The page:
Wednesday 18 July 2012

3 of the Most Common Issues in Student Works

While on a rainy day mission for art supplies today, I walked past a few students’ canvas works on display out the front of the shop. Across more than ten artists, there were three things consistently holding back the works from realism or believability – tone, colour mixing and form (shaping). These are some of the most common issues amongst all art students and can define the difference between a student and a professional.

A lot of the techniques to address these issues aren’t readily available to art students. Many books don’t cover these either because the writers don’t know, can’t explain the issues well or because they’re well guarded secrets in this competitive industry.

In a nutshell, tone means the range of lights and darks. A lot of people’s works don’t reflect the full range of tone, either because they don’t see the full range, or don’t know how to mix their colours well, creating  greys, muddy colours and blanched white colours instead of clean, strong mid and dark tones.

The most common colour mixing mistake is to mix across colour systems before having a good working knowledge of how the colours will blend. Colour mixing is a complex science, and more than I can go into at this point, however, to keep it to one rule – only mix warms with warms and cools with cools, til you have extensive experience mixing across. Make a decision early on which way you want to go and stick to it.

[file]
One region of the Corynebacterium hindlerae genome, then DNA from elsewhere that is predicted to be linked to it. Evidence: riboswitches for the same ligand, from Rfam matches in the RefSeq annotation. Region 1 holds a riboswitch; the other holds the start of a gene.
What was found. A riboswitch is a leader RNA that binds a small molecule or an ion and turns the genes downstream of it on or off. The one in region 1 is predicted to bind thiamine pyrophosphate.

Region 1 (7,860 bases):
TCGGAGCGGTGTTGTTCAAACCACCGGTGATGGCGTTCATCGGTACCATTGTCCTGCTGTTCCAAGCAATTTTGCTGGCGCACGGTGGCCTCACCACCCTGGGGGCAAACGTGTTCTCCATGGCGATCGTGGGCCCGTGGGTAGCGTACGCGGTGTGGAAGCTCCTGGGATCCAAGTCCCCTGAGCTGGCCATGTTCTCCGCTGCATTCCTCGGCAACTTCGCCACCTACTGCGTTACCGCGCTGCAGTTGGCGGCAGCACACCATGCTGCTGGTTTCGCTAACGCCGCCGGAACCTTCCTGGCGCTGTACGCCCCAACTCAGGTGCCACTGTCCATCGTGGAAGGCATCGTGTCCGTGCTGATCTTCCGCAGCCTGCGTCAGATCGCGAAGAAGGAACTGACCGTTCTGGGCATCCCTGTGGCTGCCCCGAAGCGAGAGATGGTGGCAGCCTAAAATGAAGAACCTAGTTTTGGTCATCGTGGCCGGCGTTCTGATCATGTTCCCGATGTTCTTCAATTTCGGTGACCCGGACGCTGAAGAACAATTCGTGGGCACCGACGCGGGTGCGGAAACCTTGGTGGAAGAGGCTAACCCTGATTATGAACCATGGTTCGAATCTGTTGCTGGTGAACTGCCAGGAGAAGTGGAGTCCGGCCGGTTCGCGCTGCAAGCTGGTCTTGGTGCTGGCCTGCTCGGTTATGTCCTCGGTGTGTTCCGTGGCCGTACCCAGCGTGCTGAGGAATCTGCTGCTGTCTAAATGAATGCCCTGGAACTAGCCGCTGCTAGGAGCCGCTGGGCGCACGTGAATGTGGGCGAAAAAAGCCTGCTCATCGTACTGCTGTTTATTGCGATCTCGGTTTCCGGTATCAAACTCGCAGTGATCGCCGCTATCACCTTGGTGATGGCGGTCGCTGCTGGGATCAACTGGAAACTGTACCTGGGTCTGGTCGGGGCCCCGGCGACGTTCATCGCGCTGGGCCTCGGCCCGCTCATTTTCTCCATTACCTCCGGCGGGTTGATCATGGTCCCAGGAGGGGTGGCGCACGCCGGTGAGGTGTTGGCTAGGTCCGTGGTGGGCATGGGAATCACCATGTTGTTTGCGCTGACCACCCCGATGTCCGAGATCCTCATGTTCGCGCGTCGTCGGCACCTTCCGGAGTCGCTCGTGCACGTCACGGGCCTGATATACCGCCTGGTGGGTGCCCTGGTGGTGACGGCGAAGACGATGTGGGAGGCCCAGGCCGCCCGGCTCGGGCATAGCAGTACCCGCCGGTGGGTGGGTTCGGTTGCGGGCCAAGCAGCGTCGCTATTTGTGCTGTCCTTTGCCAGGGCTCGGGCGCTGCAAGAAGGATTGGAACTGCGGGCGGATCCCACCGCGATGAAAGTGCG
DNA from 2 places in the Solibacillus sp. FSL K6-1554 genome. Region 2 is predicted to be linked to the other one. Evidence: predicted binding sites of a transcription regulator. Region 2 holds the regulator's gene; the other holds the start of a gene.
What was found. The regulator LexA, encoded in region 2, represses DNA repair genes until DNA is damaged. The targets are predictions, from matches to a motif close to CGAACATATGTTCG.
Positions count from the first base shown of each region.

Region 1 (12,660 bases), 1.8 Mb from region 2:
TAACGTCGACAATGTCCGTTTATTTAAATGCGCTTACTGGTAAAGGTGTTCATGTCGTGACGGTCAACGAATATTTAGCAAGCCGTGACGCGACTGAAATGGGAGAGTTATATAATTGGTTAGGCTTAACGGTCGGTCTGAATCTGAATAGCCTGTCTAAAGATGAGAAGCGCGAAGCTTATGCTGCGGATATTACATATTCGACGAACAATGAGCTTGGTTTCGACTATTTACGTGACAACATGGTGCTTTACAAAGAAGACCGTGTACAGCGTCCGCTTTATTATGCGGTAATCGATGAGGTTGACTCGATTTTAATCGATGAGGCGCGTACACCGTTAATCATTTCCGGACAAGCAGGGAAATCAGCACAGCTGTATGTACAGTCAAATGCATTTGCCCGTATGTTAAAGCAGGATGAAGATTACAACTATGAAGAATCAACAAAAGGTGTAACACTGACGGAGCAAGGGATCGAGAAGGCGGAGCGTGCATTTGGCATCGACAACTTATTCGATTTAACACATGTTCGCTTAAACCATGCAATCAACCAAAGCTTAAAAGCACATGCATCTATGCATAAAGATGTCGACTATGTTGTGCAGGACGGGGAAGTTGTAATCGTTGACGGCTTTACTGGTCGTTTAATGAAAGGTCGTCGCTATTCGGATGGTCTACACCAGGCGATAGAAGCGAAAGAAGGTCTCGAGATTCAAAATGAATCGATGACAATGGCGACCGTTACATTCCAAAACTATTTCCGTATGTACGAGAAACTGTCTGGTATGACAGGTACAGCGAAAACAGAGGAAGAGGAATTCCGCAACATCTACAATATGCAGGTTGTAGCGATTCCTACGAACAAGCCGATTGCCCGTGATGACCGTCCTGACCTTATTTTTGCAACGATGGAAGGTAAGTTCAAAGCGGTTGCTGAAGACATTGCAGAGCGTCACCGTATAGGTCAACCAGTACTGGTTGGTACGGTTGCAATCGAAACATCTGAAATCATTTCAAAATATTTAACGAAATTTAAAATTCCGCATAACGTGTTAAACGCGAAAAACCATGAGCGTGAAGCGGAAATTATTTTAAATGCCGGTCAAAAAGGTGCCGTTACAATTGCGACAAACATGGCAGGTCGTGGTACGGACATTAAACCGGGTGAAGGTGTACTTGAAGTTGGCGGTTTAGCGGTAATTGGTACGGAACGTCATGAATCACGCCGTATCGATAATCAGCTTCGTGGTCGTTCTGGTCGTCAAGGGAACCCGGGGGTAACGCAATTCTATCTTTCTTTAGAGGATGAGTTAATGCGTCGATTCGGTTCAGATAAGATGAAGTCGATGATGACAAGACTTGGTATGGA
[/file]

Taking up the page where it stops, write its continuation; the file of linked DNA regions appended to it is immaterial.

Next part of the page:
The third issue I saw today was form. Many students find it hard to conceptualise the objects they are painting as three-dimensional, and/or, can’t translate the three dimensions of the objects onto a two dimensional flat space. The result is flat work with a lack of believability.

Think about how our eyes work. Our eyes are set up to measure depth quickly and accurately. Every day we navigate through rooms full of furniture, around shops full of products, through hurried, unpredictable crowds or around moving trains, buses or cars. Our eyes are well trained to search for the cues that tell us where the object is located in space – how far across, how far up and how far back, (X, Y and Z axes), as well as the dimensions of the object itself - its size, depth, texture and even weight. To trick our eyes, we need to have these cues well aligned, particularly when working on a flat, two-dimensional plane.

The easiest way to tell our eyes that an object has depth is to show part of the side of that object. Avoid sharp edges as this makes the objects look flat, like a paper toile. This is particularly the case for rounded objects - rounded edges don’t end quickly in reality so don’t paint them as hard lines. To show the side, it may be necessary to adjust your objects or your point of view slightly, otherwise, smudge your edges just enough to suggest that not all parts of the object end at the front.

While this is a quick overview, most students will find that improving these three areas - tone, colour mixing and form - will have a huge impact on their work.

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